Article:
Ça Va’s license troubles are over, a result that calls for champagne

Ça Va is open for good, you guys.

Caitlin Corcoran, the Westport champagne bar’s general manager and co-owner, wants this to come across clearly. She’d like it shouted from the rooftops, accompanied by fireworks. But she will settle, she says, for a très classy champagne toast celebrating the end of Ça Va’s liquor-license troubles. 

Recall that, this past March, Ça Va learned that it had failed to meet its food-sales quota — dictated by KC’s regulated-industries department, which issued Ça Va a type of restaurant-and-bar license stipulating that the venue must generate a minimum of 50 percent of its gross income from the sale of food, or else sell more than $200,000 worth of food a year.

“We knew that about the requirement, but we were under the impression that they [Regulated Industries] never enforced it,” Corcoran says. “We knew at the end of spring that we were close, so we didn’t worry about it. But then we got a letter in the mail finding out that it was being enforced and that our license was not being renewed.”

The news was a cork in the eye to KC’s champagne-drinking public — and a significant challenge for Corcoran and her co-owners, chef Howard Hanna and wine director Jim Coley. With an expired liquor license, Ça Va would have to close.

So how did the trio triumph? 

“Regulated Industries worked with us from the beginning,” Corcoran says. “It’s the law, and they were enforcing it, but they didn’t want us to close, either. So they essentially allowed us to create a new business, and we brought Ça Va into that business.”

It was a tricky bit of paperwork, Corcoran admits, but the result is simple: Ça Va has a fresh start. 

“We are confident now that we’re able to meet the $200,000 food sales minimum,” she says. “We keep consistent hours, the kitchen is open until 1 a.m., and we do all these private parties. And now, six months out, if our food sales are looking shy, we will just have a better handle on it. We’ll never be able to get the 50-50 minimum, because we sell bottles of wine for over $200 and it would be hard to get some people to spend that much on food if they’re spending that much on wine.”

Still, she says, there are certain tactics in place to ensure that food sales climb. Ça Va has expanded its high-end food options — Osetra caviar is now on the menu alongside Missouri caviar, for instance — and Corcoran has a few food-driven dinners and events in mind. Next spring and summer, she hopes to expand the monthly patio-party program that saw success this past season. She also wants to host ticketed wine dinners. On the immediate horizon is a holiday kickoff party the night before Thanksgiving, and — because New Year’s Eve is on a Saturday this year — an entire week of pre-2017 celebrations.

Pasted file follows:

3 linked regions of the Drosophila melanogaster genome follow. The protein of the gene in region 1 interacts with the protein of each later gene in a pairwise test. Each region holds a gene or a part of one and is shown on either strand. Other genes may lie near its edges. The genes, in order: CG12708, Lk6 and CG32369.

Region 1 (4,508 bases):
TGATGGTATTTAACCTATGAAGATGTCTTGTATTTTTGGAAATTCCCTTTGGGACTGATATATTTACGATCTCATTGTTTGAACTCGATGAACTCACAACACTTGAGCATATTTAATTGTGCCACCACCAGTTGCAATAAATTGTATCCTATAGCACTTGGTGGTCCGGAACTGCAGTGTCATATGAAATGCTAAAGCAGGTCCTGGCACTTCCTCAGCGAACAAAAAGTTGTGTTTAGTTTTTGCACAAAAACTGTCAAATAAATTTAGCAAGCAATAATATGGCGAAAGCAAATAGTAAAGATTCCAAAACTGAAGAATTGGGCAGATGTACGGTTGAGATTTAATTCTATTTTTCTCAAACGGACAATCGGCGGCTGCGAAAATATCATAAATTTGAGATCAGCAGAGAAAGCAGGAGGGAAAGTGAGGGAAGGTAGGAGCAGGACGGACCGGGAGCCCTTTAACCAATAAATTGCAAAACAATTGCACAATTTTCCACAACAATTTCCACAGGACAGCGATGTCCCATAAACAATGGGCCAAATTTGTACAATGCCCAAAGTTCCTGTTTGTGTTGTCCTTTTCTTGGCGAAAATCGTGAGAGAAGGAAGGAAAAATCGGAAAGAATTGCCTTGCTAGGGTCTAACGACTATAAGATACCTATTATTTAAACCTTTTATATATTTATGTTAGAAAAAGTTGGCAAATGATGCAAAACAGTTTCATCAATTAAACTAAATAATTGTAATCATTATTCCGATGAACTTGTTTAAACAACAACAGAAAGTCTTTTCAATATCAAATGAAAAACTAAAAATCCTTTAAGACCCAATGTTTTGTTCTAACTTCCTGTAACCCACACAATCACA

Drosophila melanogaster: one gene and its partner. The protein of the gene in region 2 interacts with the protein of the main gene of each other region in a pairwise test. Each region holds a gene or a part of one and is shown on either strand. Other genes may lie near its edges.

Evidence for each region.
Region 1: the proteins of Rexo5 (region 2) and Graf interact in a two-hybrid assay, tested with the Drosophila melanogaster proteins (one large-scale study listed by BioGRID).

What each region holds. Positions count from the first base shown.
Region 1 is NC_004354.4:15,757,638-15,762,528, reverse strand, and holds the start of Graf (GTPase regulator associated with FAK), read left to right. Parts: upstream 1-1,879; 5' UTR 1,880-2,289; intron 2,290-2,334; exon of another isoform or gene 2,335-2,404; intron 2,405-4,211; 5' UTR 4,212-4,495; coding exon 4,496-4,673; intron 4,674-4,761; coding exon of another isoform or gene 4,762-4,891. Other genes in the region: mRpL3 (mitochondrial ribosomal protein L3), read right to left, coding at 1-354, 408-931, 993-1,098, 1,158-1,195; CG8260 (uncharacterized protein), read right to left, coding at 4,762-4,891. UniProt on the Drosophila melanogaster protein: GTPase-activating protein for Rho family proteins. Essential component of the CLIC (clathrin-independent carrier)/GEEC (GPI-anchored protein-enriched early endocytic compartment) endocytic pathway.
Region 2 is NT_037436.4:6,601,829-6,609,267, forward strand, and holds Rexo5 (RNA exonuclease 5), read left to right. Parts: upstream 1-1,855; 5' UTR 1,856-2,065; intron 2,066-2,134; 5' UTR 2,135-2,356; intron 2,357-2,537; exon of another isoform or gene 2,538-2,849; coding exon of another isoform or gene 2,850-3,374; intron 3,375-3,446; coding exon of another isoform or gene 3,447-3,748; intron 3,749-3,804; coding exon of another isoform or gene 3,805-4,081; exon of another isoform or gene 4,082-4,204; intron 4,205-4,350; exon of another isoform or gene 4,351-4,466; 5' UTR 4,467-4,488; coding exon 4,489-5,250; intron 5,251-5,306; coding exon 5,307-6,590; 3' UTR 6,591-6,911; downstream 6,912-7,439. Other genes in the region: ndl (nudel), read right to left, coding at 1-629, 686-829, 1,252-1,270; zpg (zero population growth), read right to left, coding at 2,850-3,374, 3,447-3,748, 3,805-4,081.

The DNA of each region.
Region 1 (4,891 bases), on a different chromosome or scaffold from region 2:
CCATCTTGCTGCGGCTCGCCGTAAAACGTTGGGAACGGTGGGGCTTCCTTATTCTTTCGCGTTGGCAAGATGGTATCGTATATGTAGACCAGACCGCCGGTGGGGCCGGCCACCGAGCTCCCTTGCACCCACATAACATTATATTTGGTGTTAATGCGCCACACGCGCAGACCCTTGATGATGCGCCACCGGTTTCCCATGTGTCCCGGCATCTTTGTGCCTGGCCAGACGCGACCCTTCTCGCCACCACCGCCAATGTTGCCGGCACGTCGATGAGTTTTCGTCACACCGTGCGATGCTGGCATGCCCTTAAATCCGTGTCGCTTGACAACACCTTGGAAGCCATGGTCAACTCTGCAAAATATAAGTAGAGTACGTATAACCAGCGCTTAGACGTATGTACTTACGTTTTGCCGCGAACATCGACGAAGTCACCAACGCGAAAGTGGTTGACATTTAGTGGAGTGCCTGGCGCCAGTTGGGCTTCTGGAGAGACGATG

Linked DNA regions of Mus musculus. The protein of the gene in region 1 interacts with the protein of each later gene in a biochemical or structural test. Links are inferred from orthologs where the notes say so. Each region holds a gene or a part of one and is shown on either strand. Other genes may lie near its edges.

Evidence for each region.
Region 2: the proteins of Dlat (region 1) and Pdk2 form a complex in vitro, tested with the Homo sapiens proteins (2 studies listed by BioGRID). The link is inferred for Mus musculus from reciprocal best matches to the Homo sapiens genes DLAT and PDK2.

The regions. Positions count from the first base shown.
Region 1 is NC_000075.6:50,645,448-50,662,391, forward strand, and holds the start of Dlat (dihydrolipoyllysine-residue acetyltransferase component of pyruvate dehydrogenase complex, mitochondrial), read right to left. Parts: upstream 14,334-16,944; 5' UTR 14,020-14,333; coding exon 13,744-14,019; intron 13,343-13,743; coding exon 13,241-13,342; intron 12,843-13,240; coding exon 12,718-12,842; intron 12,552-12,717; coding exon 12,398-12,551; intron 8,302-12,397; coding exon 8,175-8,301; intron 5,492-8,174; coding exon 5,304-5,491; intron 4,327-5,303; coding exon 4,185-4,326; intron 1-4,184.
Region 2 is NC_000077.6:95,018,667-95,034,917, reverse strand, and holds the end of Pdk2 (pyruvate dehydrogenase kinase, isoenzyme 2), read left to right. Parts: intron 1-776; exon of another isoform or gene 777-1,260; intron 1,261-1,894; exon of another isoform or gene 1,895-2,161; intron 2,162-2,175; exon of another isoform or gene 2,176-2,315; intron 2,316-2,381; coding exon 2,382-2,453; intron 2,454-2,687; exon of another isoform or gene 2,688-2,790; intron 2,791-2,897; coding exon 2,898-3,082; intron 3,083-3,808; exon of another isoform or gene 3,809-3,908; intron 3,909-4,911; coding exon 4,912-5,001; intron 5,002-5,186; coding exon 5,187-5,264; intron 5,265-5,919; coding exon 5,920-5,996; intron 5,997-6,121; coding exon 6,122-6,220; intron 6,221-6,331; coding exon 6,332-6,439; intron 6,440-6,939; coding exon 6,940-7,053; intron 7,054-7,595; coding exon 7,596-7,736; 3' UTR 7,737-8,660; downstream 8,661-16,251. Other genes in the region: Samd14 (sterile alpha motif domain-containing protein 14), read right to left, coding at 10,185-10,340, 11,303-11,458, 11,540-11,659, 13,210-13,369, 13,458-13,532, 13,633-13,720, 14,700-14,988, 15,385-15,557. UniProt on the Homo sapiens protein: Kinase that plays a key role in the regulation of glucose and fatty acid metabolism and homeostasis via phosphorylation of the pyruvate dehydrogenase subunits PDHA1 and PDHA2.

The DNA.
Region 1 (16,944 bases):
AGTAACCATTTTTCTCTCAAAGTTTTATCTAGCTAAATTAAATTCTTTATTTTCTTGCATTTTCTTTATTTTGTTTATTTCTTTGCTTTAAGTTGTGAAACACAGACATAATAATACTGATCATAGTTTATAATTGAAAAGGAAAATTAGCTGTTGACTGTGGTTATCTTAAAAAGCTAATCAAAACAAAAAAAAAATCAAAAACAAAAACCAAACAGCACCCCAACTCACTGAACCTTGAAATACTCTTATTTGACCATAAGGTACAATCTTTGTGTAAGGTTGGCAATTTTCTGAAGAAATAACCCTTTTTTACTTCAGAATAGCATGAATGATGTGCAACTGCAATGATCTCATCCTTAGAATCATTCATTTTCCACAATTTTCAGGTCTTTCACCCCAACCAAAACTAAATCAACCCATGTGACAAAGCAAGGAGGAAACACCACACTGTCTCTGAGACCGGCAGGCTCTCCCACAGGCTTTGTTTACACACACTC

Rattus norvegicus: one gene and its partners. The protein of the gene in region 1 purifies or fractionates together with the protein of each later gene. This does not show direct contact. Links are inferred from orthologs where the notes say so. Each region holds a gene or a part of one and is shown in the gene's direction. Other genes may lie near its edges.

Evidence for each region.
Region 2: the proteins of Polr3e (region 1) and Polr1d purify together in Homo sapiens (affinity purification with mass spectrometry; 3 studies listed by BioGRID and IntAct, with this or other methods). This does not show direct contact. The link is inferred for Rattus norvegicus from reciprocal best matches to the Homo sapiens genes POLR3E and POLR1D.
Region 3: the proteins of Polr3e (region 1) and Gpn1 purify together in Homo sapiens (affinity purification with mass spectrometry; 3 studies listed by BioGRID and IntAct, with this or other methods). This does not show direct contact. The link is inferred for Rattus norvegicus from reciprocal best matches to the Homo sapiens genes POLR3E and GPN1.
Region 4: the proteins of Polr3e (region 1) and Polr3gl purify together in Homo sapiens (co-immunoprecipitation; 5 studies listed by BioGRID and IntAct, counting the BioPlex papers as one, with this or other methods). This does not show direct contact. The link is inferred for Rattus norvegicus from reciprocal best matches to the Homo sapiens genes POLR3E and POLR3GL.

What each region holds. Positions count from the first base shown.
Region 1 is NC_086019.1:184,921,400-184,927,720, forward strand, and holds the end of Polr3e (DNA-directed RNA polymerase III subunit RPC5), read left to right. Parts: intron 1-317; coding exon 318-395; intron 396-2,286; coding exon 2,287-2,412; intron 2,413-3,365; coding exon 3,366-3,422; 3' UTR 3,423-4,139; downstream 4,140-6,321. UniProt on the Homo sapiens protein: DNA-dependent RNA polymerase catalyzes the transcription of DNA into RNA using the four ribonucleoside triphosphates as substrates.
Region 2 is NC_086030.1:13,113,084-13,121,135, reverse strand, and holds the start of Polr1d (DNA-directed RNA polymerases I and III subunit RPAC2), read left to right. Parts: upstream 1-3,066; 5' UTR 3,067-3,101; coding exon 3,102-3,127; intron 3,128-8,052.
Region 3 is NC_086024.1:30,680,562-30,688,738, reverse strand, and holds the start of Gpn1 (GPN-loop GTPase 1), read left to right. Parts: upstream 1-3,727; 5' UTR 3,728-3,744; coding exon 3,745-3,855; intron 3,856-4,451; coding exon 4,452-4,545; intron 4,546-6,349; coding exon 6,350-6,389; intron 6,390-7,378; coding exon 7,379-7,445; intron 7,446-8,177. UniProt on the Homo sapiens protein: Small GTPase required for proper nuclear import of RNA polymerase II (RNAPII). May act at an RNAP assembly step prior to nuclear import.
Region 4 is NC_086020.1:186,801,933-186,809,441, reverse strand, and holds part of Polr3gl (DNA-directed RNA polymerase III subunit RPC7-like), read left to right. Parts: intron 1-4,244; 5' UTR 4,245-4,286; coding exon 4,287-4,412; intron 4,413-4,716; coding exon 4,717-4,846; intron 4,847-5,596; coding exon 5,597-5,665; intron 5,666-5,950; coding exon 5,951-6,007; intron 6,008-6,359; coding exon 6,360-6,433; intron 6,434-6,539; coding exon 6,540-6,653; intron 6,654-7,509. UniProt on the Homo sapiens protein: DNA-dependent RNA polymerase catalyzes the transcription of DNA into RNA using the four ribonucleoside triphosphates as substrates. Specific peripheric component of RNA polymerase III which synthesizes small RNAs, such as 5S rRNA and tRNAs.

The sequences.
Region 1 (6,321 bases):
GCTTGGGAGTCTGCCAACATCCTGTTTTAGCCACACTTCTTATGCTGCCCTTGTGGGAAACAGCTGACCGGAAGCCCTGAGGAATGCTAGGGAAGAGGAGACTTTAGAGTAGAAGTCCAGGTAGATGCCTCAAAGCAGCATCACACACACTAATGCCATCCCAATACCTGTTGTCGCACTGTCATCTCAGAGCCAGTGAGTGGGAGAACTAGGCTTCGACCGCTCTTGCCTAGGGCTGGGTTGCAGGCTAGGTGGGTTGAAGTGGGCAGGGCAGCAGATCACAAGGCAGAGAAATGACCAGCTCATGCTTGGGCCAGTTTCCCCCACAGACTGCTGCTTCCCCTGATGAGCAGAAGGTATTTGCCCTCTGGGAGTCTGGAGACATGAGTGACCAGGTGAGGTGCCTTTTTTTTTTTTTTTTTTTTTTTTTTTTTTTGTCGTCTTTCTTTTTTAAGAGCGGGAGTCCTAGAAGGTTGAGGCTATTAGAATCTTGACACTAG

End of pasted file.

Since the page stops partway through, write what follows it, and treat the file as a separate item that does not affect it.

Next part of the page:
“It’s not quite back to life-as-usual,” Corcoran admits. “I think that the whole thing has been a learning experience. You can take all the entrepreneurial classes you want, and you can read all the books about management and business, but no one has a handbook on getting licensing and registration done within this city. Until you go through it, nothing really prepares you for that.”

She goes on: “And then there was the added stress of people reading headlines and not the full article. We were going through a transition in our kitchen, and it made it hard to hire because people weren’t applying because they thought this was the end. We had quite a few guests peek their heads in and be like, ‘Oh, you’re open! I thought you were closed.’ ” 

So: Cue the rooftop shouting. Cue the fireworks. Ça Va is staying put. 

“I want the public to know we’re open, and our hours are the same,” Corcoran says. “And we definitely need to still sell food, and that’s something I want everyone to know — food sales are going to be a thing for us, so please come here and eat!”

I glance around at the beaming faces that have gathered to toast Ça Va’s moment of glory on an unseasonably warm weekday afternoon. Corcoran — with one foot on the sunny patio and one foot inside the crowded bar — raises a glass and offers words of thanks: first, to Regulated Industries, for helping her bar to stay open and her staff to keep their jobs; second, to the friends whose support never faltered. 

“Santé,” she says. 

Ça Va (4149 Pennsylvania, cavakc.com) is open 4 p.m.–1 a.m. Tuesday through Saturday, and 11 a.m.–3 p.m. Sunday. 

Categories: Food & Drink